Going to San Francisco
We arrived in San Francisco on a sunny Spring day. As we made our way across Bay Bridge, the contour of the city began taking shape. A collection of tall, modern buildings sprang up in close proximity, only to be quickly replaced by piers and white clock towers as we left the bridge and drove North on the Embarcadero road.
After some daredevil maneuvering, we eventually arrived at our motel, located on Lombard street and a short distance from Fisherman’s Wharf, which we visited as soon as our car was safely parked and our backpacks thrown into some corner of our room.
A light breeze was beginning to blow by the time we reached the notorious wharf. Nonetheless, the sun was shining and the bay looked radiant, specks of foam lifting towards Alcatraz, standing ominous while surrounded by bright colored ferries making the rocky crossing from Pier 33.
The most crowded place in Fisherman’s Wharf is Pier 39, site of innumerable shops and restaurants, mostly ocean-themed in some way or other. Walking to the end of the pier, we were greeted by a large group of California Sea Lions, generally idling about but occasionally bursting into loud territorial squabbles. Although packed with tourists, it remains an obligatory stop, and we have only tender memories of it, since it was there we were first introduced to the delectable pleasures of clam chowder in sourdough, a mainstay culinary treat of San Francisco we came to greatly appreciate as the temperatures dipped and the winds grew stronger the following day.
San Francisco is gorgeous in sunshine. Unfortunately, our dedicated day for roaming the city turned out a bit unexpected. After such a lustrous introduction the previous afternoon, the skies were now clouded and the cold wind began to be felt in everyone’s bones. Most tourists, equipped only with summer wear, were visibly distressed by the sudden change to less-than-optimal circumstances. We braved on and spent the day seeing some notable sights.
First, and since it was very close to our motel, we descended the switchback section of Lombard Street, where the road zigzags in tight hairpin turns – by foot, mind you. The tradition is to do it by car, but seeing the huge queue of tourist vehicles moving at a snail’s pace along Russian Hill kept us from going for the car keys.
Our first idea of San Francisco was of a big city cluttered with heavy traffic. Basically, we did not think it would be an accommodating place for walking tourists like us, particularly after we noticed the long and steep hills the city is renowned for. They definitely look daunting, but are surprisingly manageable if willing to work on your gluteal muscles.
From Lombard Street we headed south, to the oldest Chinatown in North America and its many colorful characters and rich smells of a faraway world. Grizzled men played board games in the city gardens, while the women chatted away the cloudy hours. The lively atmosphere reminded us of Yangshuo, although the setting was now deeply urban, the karst peaks of China replaced by soaring skyscrapers and the white shadow of the Transamerica Pyramid.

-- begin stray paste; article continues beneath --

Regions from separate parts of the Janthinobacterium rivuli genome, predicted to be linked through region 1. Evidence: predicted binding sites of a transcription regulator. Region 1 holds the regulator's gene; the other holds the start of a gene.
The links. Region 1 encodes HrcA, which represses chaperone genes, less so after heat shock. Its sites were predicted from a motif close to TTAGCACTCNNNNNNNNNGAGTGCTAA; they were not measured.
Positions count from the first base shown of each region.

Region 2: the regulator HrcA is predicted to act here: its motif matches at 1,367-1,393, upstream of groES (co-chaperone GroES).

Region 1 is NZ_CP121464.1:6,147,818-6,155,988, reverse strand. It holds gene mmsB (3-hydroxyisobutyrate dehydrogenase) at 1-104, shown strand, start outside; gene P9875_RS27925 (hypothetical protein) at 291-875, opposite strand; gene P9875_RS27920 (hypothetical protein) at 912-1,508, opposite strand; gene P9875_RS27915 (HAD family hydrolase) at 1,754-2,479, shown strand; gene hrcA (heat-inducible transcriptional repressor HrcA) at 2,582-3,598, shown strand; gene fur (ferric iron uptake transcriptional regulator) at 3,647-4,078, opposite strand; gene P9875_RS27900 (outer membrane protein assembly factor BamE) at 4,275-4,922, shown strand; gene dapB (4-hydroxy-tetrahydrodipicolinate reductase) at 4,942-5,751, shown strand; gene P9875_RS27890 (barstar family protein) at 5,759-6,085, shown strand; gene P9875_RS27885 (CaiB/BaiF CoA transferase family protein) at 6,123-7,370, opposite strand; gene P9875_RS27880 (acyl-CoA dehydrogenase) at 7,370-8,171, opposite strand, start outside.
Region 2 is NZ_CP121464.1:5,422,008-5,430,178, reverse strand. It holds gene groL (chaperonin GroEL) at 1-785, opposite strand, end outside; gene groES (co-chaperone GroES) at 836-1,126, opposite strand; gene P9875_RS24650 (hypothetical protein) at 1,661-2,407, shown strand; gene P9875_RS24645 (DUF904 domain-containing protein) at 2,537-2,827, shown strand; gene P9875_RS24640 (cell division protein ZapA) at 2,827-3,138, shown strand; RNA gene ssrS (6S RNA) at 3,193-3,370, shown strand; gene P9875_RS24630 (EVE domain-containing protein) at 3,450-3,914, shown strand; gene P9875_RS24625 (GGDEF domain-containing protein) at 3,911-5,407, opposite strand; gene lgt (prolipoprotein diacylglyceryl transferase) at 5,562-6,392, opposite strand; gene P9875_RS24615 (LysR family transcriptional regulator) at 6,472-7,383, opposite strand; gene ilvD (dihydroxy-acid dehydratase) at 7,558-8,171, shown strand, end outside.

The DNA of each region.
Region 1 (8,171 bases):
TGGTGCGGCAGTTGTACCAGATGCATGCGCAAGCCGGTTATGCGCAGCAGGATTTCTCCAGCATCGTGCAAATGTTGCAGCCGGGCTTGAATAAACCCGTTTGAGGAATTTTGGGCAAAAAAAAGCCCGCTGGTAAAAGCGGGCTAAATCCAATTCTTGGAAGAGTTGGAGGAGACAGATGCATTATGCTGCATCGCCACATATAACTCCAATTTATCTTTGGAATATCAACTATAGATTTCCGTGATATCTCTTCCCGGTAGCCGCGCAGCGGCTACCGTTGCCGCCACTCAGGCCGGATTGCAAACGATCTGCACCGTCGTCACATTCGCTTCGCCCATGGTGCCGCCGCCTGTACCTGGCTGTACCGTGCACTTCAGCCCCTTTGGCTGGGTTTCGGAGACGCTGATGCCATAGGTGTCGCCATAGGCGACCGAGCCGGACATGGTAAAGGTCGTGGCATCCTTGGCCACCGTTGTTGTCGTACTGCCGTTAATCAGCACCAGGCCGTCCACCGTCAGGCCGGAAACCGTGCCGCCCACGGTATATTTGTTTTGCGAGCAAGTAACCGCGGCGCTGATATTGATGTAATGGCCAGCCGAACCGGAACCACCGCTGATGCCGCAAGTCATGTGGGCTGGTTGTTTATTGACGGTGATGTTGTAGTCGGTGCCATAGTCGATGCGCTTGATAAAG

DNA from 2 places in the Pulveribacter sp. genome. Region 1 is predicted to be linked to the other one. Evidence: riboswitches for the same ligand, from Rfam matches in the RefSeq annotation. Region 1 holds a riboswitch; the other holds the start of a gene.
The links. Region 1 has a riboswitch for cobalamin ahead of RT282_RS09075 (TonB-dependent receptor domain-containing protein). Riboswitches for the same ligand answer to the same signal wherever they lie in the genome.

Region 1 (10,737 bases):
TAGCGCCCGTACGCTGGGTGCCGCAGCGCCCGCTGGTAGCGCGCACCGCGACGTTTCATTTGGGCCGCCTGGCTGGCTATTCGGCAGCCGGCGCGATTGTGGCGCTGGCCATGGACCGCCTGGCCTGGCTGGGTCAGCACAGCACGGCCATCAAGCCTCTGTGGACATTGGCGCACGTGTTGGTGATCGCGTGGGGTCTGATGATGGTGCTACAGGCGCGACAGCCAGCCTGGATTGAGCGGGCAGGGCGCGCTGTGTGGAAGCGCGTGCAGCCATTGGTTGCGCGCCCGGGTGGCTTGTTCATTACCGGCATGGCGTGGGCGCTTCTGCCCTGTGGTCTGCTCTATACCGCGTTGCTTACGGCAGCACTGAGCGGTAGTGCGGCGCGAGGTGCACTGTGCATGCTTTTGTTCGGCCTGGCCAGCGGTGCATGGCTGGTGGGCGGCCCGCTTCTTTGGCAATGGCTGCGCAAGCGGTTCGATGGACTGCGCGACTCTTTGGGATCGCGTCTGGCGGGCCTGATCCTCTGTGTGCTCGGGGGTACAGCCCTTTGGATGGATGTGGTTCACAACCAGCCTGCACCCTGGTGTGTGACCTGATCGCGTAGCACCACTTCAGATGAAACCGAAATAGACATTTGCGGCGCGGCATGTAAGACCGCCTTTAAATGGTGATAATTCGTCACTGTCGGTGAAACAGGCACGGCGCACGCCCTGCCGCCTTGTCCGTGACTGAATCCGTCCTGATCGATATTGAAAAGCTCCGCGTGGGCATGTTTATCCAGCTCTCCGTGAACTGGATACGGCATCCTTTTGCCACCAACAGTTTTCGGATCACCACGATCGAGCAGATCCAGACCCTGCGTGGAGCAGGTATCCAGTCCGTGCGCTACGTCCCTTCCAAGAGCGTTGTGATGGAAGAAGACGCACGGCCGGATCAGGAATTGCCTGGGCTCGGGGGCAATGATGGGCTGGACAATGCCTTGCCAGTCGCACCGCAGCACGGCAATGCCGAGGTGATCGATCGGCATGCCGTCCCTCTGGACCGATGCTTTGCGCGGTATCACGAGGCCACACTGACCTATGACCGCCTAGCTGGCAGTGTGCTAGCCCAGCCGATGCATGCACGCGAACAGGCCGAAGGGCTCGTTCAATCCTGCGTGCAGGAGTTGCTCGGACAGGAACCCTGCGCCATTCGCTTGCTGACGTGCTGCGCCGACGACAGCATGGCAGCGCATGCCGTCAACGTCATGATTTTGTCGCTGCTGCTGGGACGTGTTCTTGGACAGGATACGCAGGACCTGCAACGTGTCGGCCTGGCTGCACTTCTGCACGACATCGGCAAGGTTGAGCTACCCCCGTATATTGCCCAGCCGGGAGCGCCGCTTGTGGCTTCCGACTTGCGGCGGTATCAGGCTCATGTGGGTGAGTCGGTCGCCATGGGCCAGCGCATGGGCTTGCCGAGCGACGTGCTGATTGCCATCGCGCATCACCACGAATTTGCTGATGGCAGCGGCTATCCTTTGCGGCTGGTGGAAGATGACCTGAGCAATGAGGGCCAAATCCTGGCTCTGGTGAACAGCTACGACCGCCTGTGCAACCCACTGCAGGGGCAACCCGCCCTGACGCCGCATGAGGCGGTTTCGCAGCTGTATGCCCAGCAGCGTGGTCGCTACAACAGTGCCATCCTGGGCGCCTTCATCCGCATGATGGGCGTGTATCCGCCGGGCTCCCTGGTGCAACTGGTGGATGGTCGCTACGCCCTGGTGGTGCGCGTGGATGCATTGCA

On Market Street, we caught an F Market heritage streetcar, which runs between Fisherman’s Wharf and the Castro neighborhood. These streetcars are an essential part of San Francisco’s daily life, providing vintage transportation to tourists and locals alike.
At the Castro, under a plethora of rainbow flags evidencing the neighborhood’s association with gay culture and activism, we chanced upon an unclad gentleman, strolling about in the buff as we huddled together for warmth under increasingly cold temperatures.
A short climb away was Haight-Ashbury, epicenter of the Summer of Love of 1967 and at the time home to Janis Joplin, the Grateful Dead and other music acts linked to the psychedelic rock movement. Although it still retains a bit of the bohemian style of past decades, it is nowadays a mostly quiet neighborhood, its Victorian houses echoing the famous Painted Ladies of Alamo Square and evoking similar structures in Montreal.
Returning to Fisherman’s Wharf on the F Market streetcar, we hurried for another dose of clam chowder with sourdough, going past trembling tourists and flying debris. As everyone was apparently discovering for the first time, San Francisco’s microclimates can lead to volatile seasons.
Case in point: the following day, we woke up to blue skies and happier dispositions. Deciding to make the best of it, we clambered Fort Mason to get a view of the Golden Gate Bridge, still lined by a persistent foggy mantle but visible nonetheless. We then proceeded to check out the Farmer’s Market, between Pier 1 and 2, where we sampled succulent berries, cherries and oranges.
Uphill lies Fort Mason Green, a local favorite for picnics and doing nothing under the sun. We continued West to Chestnut Street, towards the Marina District and its countless boutique shops, trendy bars and generally relaxing atmosphere – one of the many great places we discovered while walking the streets of San Francisco, an unpredictable city teeming with local flavor and fascinating history.